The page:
Auxiliary Programs — EnergyPlus 9.0

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Weather Format for Simulation Programs[LINK]

For these reasons, we developed a generalized weather data format for use with two major simulation programs-ESP-r and EnergyPlus (Crawley et al. 1999). All the data are in SI units. The format is simple, text-based with comma-separated data. It is based on the data available within the TMY2 weather format but has been rearranged to facilitate visual inspection of the data. The TMY2 data are a strict, position-specific format-filling missing data with nines and zero values with zeroes. The new weather data format contains commas to facilitate data reading and analysis with spreadsheet programs. By eliminating redundant ‘fill’ values, the size of each file is only slightly larger than the original TMY2 format. Details about the TMY2 format can be found in the TMY2 User’s manual (see references at the end of this section).

The traditional distribution of data source and uncertainty flags within the raw data fields carries with it not only the need for many field separators, it obfuscates the relationships between non-numerical data. In a set of minute data, which could easily require hundreds of thousands of records, the space penalty is considerable. In the E/E file format, all data source and uncertainty fields have been clumped together as a single field immediately following the day and time stamp. For applications where uncertainty is not an issue such data can be easily ignored. When it is important, a single text field is conceptually and computationally easy to parse.

Another difference between the EnergyPlus/ESP-r (E/E) format and TMY2 is the addition of two new data fields-minute and infrared sky. The minute field facilitates use of data observed at intervals of less than one hour such as measured data from a research study of energy efficiency for a particular building. This will allow easier and more accurate calibration of a simulation model to measured data than possible in the past. The infrared sky field allows the programs to calculate the effective sky temperature for re-radiation during nighttime.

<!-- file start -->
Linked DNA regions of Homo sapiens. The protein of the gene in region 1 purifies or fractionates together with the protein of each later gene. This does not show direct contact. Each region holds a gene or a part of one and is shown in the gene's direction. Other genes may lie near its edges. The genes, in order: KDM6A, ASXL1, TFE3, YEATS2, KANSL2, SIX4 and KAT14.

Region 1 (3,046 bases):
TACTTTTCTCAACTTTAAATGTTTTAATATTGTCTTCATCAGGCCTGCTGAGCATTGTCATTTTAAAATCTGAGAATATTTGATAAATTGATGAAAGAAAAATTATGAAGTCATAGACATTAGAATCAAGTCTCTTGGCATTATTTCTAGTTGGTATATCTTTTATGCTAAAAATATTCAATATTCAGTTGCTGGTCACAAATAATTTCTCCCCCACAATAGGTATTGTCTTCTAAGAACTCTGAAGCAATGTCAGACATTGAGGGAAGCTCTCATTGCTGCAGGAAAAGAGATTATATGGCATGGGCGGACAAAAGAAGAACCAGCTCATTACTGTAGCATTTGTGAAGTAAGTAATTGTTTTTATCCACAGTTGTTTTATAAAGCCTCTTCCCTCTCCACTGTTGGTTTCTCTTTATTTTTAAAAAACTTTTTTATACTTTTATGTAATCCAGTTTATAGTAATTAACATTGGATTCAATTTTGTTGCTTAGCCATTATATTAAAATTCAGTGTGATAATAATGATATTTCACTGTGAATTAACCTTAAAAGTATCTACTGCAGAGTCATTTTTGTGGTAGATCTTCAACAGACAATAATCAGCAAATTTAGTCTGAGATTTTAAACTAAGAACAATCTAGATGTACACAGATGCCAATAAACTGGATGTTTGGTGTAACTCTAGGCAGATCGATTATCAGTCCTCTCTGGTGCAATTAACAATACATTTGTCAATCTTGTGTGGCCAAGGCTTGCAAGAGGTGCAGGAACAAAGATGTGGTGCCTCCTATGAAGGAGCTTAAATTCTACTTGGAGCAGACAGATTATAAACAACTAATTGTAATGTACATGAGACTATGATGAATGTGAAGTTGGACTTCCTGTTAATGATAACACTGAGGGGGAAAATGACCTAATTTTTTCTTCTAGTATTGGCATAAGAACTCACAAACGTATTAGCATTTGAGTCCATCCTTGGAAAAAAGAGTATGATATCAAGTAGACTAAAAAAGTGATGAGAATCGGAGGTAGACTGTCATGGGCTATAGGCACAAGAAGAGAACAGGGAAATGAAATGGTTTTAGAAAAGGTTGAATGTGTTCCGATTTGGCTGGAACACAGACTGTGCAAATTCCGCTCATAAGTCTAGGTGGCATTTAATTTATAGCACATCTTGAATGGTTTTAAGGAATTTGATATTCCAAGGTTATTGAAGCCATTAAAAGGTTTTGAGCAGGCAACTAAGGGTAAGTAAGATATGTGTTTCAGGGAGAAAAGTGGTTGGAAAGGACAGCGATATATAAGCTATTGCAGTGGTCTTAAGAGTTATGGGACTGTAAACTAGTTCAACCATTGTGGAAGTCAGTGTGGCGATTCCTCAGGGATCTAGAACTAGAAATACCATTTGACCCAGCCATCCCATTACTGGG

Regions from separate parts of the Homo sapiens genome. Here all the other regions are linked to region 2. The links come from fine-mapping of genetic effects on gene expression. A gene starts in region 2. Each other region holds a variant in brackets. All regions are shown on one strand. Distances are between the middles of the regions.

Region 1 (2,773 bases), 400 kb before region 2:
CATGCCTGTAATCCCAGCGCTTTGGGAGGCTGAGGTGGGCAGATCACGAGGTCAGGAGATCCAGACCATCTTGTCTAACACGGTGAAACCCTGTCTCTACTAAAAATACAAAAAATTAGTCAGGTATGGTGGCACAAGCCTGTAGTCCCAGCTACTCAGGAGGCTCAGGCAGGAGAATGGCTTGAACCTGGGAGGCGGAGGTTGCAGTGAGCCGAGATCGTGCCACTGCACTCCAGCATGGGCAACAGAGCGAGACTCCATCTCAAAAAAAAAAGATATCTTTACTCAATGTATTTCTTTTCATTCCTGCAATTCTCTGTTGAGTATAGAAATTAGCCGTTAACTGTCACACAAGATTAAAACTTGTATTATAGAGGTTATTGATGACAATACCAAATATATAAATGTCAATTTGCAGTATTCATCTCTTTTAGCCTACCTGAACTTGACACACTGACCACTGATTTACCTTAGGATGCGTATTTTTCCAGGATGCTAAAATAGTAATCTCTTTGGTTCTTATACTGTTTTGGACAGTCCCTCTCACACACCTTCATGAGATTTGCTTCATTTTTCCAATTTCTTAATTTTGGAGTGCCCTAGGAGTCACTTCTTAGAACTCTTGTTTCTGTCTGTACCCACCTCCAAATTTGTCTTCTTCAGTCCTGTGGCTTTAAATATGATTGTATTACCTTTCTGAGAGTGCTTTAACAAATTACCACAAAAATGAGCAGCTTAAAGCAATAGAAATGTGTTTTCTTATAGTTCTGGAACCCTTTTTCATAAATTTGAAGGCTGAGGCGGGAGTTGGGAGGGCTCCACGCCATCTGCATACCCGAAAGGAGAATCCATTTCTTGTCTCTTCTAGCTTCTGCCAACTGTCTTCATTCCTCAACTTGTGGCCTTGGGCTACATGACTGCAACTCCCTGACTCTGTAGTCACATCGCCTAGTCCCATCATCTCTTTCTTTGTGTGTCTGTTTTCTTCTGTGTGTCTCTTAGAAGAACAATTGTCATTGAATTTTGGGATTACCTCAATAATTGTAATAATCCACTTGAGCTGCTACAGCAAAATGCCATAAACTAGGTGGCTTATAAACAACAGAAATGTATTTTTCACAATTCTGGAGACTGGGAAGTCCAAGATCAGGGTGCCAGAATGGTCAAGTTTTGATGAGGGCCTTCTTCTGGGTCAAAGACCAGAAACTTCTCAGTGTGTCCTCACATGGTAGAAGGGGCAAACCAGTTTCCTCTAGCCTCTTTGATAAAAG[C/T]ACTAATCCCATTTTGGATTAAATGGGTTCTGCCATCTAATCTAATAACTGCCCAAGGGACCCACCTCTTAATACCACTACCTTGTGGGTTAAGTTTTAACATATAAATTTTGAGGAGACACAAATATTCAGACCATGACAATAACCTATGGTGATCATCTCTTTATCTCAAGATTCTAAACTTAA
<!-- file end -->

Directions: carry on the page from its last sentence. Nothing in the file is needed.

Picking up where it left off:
The last difference is that a full year of data (such as 8760 hours) is not required-subsets of years are acceptable. Which periods are covered by the data is described in the files. Periods of typical weather patterns based on analysis of the data are also included within the format. A side-by-side comparison of data included in the E/E weather format with data previously used by ESP-r, DOE-2, and BLAST is shown in Table [table:comparison-of-ee-with-esp-rdoe-2blast-weather]. A deficiency noted within ESP-r for example is the lack of correcting air volumes for elevation change-many of the users of ESP-r are in relatively low elevations. For DOE-2 and BLAST, neither program used illumination data in daylighting calculations or infrared sky temperatures-it was always recalculated at time of use.

By including the uncertainty and data source information found in TMY2, users now can evaluate the potential impact of weather variability on the performance of the building.

McDonald and Strachan (1998) are introducing uncertainty analysis into ESP-r.

We use the EnergyPlus data dictionary format to describe the E/E weather data set. (See the end of this document). Each line in the format is preceded by a keyword such as LOCATION, DESIGN CONDITIONS, followed by a list of variables beginning either with A or N and a number. A stands for alphanumeric; N for numeric. The number following A/N is the sequence of that number in the keyword list. Commas separate data. (Refer to the IDD Conventions document in “Input Output Reference” for further explanation of the format). The header information consists of eight lines (keywords): LOCATION, DESIGN CONDITIONS, TYPICAL/EXTREME PERIODS, GROUND TEMPERATURES, HOLIDAYS/DAYLIGHT SAVINGS, COMMENTS 1, COMMENTS 2, and DATA PERIODS. This is followed by the time step data.

The first eight lines or header within each E/E weather file define basic location information such as longitude, latitude, time zone, elevation, annual design conditions, monthly average ground temperatures, typical and extreme periods, holidays/daylight saving periods, and data periods included. There is also space for users to document any special features or information about the file such as sources of data.